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U.S. Pending Home Sales Up 2.1%; India Exports Plunge 21.7%; U.S. Manufacturing Gains Traction; Nigerian Market Down 37% This Year; KMPG Sued for $1 Billion; Carmakers' Incentives Help Sales in March; Macy's Debt Downgraded to Junk; Billion-Dollar Hedge Funds Drop 40%
- Pending sales of U.S. homes increased 2.1% from January to February, nearly doubling the expectations of economists polled by Reuters. The National Association of Realtors Pending Home Sales Index, which measures contracts signed, rose to 82.1 from 80.4.
- India's exports continued falling in February, but at the fastest pace in at least 13 years, according to government figures. Merchandise shipments fell 21.7% from the year earlier. "India essentially only started feeling the pinch of the global downturn in the December quarter and the worst is yet to come," Sherman Chan, an economist at Moody's Economy.com in Sydney, told Bloomberg.
- U.S. manufacturing activity scaled back in March, but at a slower pace than in February, according to the Institute for Supply Management manufacturing index. "The March ISM manufacturing report was mildly encouraging because new orders look relatively strong," said Pierre Ellis, senior economist with Decision Economics in New York, told Reuters.
- The Nigerian stock market has fallen 37% so far this year, the worst performance of the 89 benchmark indices tracked by Bloomberg. Nigeria is Africa's largest oil producer but regulation issues have driven investors away from its market.
- KPMG was slammed with a billion-dollar lawsuit over claims its "grossly negligent audits" helped trigger the collapse of New Century Financial Corp., the largest independent provider of subprime home loans to people with poor credit, Reutersreported. New Century filed for bankruptcy two years ago amid mounting customer defaults. The lawsuit accuses KPMG of helping cover up "catastrophic" problems at New Century that led to its collapse.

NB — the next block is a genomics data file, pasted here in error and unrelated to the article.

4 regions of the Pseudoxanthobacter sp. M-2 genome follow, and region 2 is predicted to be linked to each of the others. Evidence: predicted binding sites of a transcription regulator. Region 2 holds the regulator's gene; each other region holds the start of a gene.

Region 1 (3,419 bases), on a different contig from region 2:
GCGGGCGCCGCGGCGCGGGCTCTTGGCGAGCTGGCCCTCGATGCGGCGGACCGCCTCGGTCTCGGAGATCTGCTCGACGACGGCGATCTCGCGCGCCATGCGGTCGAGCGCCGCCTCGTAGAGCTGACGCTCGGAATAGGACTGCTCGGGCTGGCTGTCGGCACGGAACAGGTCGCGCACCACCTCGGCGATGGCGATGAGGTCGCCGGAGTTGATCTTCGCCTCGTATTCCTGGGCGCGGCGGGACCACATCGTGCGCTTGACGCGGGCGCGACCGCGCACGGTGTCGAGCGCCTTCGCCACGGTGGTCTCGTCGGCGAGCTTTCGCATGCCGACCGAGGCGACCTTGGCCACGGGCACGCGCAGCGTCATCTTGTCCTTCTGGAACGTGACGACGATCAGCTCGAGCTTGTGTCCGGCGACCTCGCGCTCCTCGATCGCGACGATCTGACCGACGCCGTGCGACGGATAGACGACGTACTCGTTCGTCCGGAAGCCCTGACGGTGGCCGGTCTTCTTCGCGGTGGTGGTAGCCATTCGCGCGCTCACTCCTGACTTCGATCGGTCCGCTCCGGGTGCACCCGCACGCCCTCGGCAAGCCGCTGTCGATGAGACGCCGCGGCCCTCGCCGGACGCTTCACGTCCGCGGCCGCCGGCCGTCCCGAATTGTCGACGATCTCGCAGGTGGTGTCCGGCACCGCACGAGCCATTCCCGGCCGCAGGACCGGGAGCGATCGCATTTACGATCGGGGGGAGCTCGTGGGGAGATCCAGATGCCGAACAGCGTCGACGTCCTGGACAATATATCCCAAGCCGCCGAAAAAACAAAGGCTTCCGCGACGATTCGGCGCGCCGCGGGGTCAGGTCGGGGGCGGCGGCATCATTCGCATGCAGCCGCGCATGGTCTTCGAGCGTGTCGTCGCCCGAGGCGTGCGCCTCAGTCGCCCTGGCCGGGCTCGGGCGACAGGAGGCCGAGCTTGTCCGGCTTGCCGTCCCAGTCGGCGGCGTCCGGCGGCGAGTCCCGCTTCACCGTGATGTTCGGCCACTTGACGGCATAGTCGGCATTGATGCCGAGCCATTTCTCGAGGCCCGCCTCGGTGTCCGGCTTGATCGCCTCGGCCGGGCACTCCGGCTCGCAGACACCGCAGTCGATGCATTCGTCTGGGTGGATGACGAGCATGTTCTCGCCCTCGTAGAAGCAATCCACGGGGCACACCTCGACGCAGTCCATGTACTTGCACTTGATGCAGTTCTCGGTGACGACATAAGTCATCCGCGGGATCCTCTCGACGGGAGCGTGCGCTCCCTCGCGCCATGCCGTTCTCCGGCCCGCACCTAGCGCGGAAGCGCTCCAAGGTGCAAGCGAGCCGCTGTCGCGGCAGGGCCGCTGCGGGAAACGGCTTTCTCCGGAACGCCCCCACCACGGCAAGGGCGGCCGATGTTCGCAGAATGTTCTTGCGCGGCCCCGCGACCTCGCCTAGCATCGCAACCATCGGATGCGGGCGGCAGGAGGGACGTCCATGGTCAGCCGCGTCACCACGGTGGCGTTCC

- General Motors Corp. (GM) Ford Motor Co. (F) and Toyota Motor Corp. (ADR: TM) all posted smaller March sales declines than analysts estimated as spending on incentives rose to a record in the United States, Bloomberg reported. But, in a month where job losses increased and consumer confidence remained low, the results still signal another monthly retreatfor the U.S. auto market, which last grew in October 2007.
- Moody's Investors Service (MCO), cut Macy's Inc.'s (M) credit rating to junk status yesterday (Wednesday), saying the department store chain will likely remain under pressure amid weak consumer spending, Reuters reported. The ratings agency cut Macy's senior unsecured rating by two notches to Ba2, the second highest junk rating.The outlook is stable, meaning another rating change is not expected over the next 12 to 18 months.
- The number of hedge funds around the globe managing more than $1 billion fell by more than 40% globally in 2008, the Financial Times reported. According to a survey by PerTrac Financial Solutions, about 200 funds had assets of more than $1 billion, down from 350 in the previous year's survey. Total assets stood at $1.33 trillion, down more than 33% from the year before.